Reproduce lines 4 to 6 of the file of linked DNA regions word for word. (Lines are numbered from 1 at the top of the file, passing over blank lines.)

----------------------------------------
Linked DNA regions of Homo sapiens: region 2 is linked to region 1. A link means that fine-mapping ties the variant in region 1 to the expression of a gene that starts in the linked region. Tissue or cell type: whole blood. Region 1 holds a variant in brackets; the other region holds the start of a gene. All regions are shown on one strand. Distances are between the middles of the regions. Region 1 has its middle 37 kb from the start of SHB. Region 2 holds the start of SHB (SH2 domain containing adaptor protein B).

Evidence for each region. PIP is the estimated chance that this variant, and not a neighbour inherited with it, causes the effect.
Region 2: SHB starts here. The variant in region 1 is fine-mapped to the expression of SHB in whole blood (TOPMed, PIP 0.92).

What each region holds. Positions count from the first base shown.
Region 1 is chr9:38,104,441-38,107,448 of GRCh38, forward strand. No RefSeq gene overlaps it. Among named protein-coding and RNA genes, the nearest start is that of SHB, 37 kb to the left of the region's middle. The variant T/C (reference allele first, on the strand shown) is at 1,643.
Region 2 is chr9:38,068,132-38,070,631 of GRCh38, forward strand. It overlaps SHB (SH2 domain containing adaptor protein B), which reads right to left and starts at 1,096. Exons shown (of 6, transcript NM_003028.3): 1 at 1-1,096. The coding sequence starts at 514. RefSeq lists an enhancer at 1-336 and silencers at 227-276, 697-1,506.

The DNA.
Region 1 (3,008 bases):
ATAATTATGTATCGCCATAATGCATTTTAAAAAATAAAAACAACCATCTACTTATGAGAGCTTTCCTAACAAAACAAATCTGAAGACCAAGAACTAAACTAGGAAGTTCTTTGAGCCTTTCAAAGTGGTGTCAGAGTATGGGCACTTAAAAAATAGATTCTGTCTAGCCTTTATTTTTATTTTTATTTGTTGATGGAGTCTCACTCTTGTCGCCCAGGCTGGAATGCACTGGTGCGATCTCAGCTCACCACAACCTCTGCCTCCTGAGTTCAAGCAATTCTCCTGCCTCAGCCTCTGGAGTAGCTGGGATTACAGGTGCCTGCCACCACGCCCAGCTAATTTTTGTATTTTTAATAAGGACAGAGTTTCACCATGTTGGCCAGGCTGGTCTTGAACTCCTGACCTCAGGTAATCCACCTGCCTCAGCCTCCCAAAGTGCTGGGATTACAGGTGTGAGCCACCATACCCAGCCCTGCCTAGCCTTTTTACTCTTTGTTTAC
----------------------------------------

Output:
What each region holds. Positions count from the first base shown.
Region 1 is chr9:38,104,441-38,107,448 of GRCh38, forward strand. No RefSeq gene overlaps it. Among named protein-coding and RNA genes, the nearest start is that of SHB, 37 kb to the left of the region's middle. The variant T/C (reference allele first, on the strand shown) is at 1,643.
Region 2 is chr9:38,068,132-38,070,631 of GRCh38, forward strand. It overlaps SHB (SH2 domain containing adaptor protein B), which reads right to left and starts at 1,096. Exons shown (of 6, transcript NM_003028.3): 1 at 1-1,096. The coding sequence starts at 514. RefSeq lists an enhancer at 1-336 and silencers at 227-276, 697-1,506.